Role for hypoxia-inducible factor-1a in Oncostatin-induced adaptations in adipocytes during normoxia

UNCG Author/Contributor (non-UNCG co-authors, if there are any, appear on document)
Dana M. DeSilva (Creator)
The University of North Carolina at Greensboro (UNCG )
Web Site:
Ron F. Morrison

Abstract: Obesity is characterized by chronic, low-grade inflammation that leads to insulin resistance and metabolic syndrome. It is well accepted that the expansion of adipose tissue leads to a state of relative hypoxia that is associated with inflammation and adipocyte dysfunction. While numerous studies have established hypoxia-inducible factor-1??(HIF-1?) as a critical transcription factor for metabolic adaptation during low oxygen conditions, less is known about the regulation and functionality of HIF-1?induced by inflammation under normoxic conditions. Data presented in this dissertation demonstrated that HIF-1??is induced by the inflammatory cytokine Oncostatin M (OSM) in 3T3-L1 adipocytes during normoxia. The induction of HIF-1??by OSM was regulated at the level of transcription and dependent on ERK and AKT signaling pathways. Furthermore, data show that HIF-1??was responsible for metabolic and vasculature adaptations, such as increased glycolytic gene expression, glucose uptake, lactate production and angiogenic gene expression induced by OSM. We further demonstrated that OSM contributes to adipose tissue remodeling by reducing cell growth and inhibiting adipogenesis. Specifically, OSM inhibited differentiation during mitotic clonal expansion (MCE) and prevented the induction of peroxisome proliferator-activated receptor ??(PPAR?), CCAAT/enhancer-binding protein ??(C/EBP?), adipocyte protein 2 (aP2) and adiponectin (ADPN). As MCE is characterized by several rounds of cell cycle, examination of cyclins revealed that OSM dramatically reduced cyclin D1. Furthermore, HIF-1??knockdown partially restored PPAR?, C/EBP?, aP2 and cyclin D1, suggesting that HIF-1??is a mediator of the inhibition of cell growth and differentiation by OSM. Data also show that the addition of hypoxia-mimetic, CoCl2 and OSM led to a synergistic effect on HIF-1?, which suggests that the hypoxia and inflammation implicated during obesity may magnify the effect on downstream targets of HIF-1?. These data demonstrate an essential role for HIF-1??in the effect of OSM on adaptations in adipocytes during normoxia. Collectively, the findings presented here provide insight into the molecular mechanisms by which hypoxia and inflammation contribute to metabolic adaptation and adipose tissue remodeling.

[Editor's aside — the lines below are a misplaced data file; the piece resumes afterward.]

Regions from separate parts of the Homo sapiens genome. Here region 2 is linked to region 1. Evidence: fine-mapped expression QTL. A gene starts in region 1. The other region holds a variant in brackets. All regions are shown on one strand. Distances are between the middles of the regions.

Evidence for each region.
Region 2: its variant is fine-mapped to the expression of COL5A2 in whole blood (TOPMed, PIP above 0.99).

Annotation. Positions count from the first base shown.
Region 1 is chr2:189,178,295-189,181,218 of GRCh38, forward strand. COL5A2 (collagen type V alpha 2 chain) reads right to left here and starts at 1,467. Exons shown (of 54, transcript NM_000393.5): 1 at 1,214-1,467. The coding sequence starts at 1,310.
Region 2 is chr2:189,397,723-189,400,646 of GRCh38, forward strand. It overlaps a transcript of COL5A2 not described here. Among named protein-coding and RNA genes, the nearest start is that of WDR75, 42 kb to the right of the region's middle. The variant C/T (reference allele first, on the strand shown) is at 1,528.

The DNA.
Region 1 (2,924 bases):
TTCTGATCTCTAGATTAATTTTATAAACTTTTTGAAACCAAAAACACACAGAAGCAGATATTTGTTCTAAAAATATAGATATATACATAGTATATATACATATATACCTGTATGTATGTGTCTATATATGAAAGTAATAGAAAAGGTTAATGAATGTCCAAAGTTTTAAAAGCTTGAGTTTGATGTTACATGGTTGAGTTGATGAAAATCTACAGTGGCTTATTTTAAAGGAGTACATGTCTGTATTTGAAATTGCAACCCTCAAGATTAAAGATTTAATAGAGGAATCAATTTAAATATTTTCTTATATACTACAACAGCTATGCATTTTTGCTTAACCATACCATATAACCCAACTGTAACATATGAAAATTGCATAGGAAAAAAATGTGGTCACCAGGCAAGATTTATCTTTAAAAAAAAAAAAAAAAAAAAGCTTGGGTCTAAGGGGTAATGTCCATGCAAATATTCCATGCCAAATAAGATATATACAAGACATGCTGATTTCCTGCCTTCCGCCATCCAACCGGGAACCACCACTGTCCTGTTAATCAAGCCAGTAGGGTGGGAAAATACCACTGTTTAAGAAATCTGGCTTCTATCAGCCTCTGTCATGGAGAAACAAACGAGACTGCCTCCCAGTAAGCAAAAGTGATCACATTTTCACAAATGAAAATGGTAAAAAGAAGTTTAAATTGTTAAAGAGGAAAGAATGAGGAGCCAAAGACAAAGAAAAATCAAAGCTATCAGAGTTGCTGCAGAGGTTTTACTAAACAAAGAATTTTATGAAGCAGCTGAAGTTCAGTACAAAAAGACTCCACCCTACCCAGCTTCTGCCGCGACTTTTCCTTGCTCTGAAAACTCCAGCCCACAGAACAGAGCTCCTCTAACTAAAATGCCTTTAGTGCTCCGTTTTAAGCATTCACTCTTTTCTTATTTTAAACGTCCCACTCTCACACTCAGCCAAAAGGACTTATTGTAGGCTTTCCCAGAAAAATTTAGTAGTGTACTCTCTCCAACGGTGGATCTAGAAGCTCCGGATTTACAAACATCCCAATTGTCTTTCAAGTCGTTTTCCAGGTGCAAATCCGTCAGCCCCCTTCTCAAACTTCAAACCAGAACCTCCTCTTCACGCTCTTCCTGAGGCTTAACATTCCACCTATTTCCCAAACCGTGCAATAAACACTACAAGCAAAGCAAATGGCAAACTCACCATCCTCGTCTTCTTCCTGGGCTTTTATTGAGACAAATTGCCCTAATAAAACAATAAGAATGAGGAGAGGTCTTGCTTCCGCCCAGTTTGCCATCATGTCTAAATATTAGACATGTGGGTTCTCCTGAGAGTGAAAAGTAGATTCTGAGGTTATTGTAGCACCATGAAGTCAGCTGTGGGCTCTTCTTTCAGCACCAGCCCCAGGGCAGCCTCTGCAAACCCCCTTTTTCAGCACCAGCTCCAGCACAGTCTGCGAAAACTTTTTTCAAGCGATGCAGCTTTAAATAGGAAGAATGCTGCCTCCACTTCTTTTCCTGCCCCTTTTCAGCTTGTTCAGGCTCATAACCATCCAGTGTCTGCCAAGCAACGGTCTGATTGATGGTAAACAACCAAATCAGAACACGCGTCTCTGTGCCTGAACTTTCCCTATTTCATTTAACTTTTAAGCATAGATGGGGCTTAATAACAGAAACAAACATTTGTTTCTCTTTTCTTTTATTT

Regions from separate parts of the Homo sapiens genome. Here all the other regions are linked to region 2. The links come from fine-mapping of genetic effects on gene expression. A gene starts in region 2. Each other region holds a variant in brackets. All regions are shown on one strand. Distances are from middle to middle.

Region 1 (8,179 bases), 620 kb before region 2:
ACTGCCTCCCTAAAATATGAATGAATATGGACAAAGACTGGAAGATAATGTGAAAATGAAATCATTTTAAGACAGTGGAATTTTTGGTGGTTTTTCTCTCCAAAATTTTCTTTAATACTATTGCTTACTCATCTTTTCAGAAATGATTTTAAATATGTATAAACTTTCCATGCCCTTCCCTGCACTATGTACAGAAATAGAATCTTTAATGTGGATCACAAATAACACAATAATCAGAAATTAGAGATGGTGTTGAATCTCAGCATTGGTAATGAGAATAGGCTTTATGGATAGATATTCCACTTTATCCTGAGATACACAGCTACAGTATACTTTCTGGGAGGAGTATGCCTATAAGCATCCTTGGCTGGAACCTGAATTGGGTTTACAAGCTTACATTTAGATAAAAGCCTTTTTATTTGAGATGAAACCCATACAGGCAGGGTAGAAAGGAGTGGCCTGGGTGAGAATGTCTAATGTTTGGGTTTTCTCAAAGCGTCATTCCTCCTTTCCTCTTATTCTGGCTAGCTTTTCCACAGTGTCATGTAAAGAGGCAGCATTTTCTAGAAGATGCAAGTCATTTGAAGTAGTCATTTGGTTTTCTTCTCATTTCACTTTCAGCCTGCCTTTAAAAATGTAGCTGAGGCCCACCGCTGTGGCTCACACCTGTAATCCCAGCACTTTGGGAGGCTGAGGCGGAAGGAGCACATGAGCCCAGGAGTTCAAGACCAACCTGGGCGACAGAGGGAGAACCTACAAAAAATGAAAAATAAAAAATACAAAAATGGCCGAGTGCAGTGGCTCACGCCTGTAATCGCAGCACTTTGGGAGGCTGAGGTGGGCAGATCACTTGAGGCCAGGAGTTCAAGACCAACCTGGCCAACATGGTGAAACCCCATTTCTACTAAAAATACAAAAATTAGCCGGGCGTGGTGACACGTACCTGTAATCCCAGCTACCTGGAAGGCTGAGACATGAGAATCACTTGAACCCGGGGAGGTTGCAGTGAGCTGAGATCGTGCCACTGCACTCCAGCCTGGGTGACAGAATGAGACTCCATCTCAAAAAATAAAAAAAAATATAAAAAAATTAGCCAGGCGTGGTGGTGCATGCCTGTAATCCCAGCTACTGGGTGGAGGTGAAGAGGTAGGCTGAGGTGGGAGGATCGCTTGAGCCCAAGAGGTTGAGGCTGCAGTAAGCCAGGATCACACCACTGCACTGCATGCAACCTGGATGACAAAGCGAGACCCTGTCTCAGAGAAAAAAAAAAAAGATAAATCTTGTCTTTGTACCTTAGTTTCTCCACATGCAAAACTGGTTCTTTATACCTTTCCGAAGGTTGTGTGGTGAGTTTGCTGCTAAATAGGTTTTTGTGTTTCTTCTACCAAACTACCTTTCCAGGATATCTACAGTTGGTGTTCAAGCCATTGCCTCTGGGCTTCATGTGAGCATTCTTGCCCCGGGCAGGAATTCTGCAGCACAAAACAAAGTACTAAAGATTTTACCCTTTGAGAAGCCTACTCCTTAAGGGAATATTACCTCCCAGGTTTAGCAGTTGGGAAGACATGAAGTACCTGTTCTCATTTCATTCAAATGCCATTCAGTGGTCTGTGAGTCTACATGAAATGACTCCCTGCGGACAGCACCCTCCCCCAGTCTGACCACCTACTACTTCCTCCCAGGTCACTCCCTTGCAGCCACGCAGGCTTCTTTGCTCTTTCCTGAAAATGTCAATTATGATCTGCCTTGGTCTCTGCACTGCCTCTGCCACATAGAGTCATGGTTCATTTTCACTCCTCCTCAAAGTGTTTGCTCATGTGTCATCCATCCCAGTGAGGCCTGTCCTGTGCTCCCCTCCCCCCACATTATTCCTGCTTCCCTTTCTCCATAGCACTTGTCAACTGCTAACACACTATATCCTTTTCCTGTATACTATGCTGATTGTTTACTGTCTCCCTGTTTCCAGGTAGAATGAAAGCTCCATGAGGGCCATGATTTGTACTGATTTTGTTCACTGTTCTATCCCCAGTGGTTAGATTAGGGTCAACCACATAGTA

Additional Information

Language: English
Date: 2019
Adipocyte, HIF-1 alpha, Hypoxia, Inflammation, Obesity, Oncostatin M
Fat cells
Transcription factors

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